tokens[ 8 ].tokenString = '='
tokens[ 8 ].lineNumber = 4

As you can plainly see the line numbers work quite well, however for reasons that I just cant seem to fathom the last part of each line is being completely ignored... I am sure that I must be making some silly mistake, but I cant seem to figure out what.

I just cant seem to fathom the last part of each line is being completely ignored...

I know the answer to this problem because it is a problem I create myself on a regular basis. :) On the last token, finish will be string::npos . After the last token, start should be string::npos so that you do not lose the last token. That means the loop should test on start , and you need to take care not to wrap beyond npos :

start = 0;
finish = tempToken[ x ].find_first_of( " ", start );
while( start != string::npos )
{
    tokens[ y ].tokenString = tempToken[ x ].substr( start, finish - start );
    tokens[ y ].lineNumber = x + 1;
    start = (finish != string::npos) ? finish + 1 : string::npos;
    finish = tempToken[ x ].find_first_of( " ", start );
    y++;
}

I know the answer to this problem...

That does indeed seem to do the trick! I especially liked the start = ( finish != string::npos ) ? finish + 1 : string::npos; part, that is something I was never taught how to do but now I think I am going to look for places to use it. However another problem has presented itself, one that was lost among all the others. Some of the tokens are being stored with blank spaces proceeding them.
For instance:

while( var1 >= 0 )
{
var1 --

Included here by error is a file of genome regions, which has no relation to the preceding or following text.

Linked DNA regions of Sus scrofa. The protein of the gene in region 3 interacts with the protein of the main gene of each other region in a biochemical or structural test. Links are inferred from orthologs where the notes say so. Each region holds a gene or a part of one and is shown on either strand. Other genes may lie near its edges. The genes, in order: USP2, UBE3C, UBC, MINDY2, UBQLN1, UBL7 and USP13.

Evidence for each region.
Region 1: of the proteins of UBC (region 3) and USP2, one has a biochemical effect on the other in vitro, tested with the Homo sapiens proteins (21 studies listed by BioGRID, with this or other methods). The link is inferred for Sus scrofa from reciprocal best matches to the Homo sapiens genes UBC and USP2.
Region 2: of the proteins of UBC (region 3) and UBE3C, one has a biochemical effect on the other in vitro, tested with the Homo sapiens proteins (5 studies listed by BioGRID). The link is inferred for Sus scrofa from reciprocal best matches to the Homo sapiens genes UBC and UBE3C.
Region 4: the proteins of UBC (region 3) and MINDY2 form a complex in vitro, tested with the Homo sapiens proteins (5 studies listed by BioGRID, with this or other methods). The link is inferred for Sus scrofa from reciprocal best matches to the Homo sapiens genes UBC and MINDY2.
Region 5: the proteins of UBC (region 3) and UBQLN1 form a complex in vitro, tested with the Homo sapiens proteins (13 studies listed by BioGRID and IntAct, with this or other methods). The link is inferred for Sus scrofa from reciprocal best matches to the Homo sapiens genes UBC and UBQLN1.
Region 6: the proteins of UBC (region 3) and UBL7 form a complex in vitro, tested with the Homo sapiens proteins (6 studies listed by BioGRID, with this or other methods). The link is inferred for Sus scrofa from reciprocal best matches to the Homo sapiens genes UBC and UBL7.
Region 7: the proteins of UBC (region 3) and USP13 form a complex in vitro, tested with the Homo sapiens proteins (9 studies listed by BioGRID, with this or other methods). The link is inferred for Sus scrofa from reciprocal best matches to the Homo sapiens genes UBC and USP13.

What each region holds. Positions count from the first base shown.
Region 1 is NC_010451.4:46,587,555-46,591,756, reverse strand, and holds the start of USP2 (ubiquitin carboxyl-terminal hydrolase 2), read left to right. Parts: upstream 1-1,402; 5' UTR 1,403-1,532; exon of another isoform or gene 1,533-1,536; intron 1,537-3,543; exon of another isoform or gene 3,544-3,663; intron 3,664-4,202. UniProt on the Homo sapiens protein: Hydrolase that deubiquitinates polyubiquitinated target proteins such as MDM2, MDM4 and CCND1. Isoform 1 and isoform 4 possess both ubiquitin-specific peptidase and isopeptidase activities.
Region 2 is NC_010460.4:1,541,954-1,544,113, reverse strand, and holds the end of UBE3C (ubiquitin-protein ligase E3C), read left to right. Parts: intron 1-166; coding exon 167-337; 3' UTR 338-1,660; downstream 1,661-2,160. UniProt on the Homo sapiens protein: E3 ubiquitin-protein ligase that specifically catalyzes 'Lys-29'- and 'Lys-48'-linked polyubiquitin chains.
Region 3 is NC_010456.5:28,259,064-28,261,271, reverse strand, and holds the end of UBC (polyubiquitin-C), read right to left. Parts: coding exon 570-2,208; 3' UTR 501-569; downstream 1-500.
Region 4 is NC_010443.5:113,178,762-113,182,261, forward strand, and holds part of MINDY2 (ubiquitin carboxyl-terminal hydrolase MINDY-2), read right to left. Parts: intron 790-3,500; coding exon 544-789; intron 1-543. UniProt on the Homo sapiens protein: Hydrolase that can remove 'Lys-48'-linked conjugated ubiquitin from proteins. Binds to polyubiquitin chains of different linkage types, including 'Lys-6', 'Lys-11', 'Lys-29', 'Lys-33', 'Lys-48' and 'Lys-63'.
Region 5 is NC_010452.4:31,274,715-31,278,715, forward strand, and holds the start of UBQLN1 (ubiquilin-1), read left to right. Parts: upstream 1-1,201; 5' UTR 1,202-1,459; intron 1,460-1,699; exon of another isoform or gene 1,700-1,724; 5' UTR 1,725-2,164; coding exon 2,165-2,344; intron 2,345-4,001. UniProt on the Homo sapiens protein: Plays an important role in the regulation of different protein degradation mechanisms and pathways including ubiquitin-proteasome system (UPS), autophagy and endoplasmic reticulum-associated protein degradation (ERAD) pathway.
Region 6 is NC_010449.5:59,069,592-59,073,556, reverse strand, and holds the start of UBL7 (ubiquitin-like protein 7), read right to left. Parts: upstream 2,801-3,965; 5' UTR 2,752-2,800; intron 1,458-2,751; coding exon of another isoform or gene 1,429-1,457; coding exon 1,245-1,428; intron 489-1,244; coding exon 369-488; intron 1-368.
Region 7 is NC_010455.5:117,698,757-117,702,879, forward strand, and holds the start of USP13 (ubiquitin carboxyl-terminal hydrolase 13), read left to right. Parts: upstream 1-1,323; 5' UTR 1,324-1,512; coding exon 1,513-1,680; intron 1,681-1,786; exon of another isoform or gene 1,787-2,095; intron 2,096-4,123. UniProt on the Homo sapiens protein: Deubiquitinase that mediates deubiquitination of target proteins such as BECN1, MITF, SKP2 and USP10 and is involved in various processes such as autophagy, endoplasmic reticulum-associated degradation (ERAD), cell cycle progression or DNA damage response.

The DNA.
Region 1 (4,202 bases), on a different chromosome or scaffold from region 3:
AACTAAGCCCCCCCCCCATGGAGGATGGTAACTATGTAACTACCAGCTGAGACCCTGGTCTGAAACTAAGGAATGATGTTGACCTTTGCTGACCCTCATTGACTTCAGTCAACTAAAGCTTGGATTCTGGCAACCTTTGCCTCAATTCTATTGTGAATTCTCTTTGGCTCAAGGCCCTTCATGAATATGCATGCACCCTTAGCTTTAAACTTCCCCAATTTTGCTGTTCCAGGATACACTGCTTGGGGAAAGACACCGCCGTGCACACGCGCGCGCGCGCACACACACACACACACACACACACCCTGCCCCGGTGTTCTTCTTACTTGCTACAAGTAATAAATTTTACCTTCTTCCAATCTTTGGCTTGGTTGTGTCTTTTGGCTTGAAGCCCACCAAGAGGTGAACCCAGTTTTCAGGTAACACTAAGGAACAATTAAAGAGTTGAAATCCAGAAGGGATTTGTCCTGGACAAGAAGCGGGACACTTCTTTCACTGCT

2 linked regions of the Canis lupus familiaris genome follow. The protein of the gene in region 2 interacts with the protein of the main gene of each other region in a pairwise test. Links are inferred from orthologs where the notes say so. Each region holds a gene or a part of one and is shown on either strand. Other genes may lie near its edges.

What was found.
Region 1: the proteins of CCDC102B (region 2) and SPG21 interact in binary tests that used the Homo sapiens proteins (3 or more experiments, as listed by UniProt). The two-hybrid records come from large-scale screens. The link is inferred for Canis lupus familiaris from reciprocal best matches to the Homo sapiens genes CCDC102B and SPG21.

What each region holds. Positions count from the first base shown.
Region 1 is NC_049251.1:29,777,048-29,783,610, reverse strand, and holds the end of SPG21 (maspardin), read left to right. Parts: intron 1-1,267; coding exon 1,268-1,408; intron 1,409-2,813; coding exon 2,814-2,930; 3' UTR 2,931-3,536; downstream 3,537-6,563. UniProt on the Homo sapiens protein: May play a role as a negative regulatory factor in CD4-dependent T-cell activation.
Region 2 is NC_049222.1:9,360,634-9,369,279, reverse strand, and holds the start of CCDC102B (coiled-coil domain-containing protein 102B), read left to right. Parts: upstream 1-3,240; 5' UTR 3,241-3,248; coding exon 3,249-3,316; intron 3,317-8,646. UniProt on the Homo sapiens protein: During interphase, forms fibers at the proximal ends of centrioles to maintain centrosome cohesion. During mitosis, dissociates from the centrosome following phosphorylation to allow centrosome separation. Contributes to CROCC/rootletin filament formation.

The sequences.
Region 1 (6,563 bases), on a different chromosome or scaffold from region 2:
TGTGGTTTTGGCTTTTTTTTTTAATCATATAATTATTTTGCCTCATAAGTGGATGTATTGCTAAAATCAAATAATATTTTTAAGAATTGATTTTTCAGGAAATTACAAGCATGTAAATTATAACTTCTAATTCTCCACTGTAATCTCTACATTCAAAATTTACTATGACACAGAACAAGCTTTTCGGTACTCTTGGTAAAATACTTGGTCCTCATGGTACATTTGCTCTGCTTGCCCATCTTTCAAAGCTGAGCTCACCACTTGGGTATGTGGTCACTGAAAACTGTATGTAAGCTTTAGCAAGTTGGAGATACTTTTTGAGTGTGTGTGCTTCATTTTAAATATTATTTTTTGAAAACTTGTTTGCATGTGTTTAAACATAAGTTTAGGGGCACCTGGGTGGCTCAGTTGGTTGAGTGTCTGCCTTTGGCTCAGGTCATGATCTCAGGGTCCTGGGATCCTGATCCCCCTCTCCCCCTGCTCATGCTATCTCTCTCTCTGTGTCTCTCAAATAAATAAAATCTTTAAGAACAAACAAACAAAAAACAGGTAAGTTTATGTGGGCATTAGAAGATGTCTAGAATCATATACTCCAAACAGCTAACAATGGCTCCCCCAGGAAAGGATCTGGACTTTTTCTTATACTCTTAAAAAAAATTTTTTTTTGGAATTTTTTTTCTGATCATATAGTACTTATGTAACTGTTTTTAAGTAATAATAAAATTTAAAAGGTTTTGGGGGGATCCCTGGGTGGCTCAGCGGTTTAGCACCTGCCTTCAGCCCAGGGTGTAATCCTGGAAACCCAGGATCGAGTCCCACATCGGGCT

}

The 6th element in this case is stored as " var1" (not sure how to show it but there should be several spaces before var1.)

I tried to fix this by changing the start = 0; in the beginning of the for loop to start = tempToken[ x ].find_first_not_of( " " ); but it doesnt seem to help in the least... I am sure its just my inexperience with string.h again but this one makes little sense to me since its just one function that SHOULD work...

Some of the tokens are being stored with blank spaces proceeding them.

That sounds like you need to skip leading whitespace at the token level. When resetting start, instead of incrementing it, walk it over all whitespace. The following is a stream of consciousness. It is meant to spark your imagination, not to be an actual plugin for your code:

// start = (finish != string::npos) ? finish + 1 : string::npos;
if ((start = finish) != string::npos)
{
    while (start < str.length() && isspace(str[start])) ++start;
    if (start == str.length()) start = string::npos;
}

Thanks for all the help! With some tweaking and fiddling I managed to get the exact results I was looking for.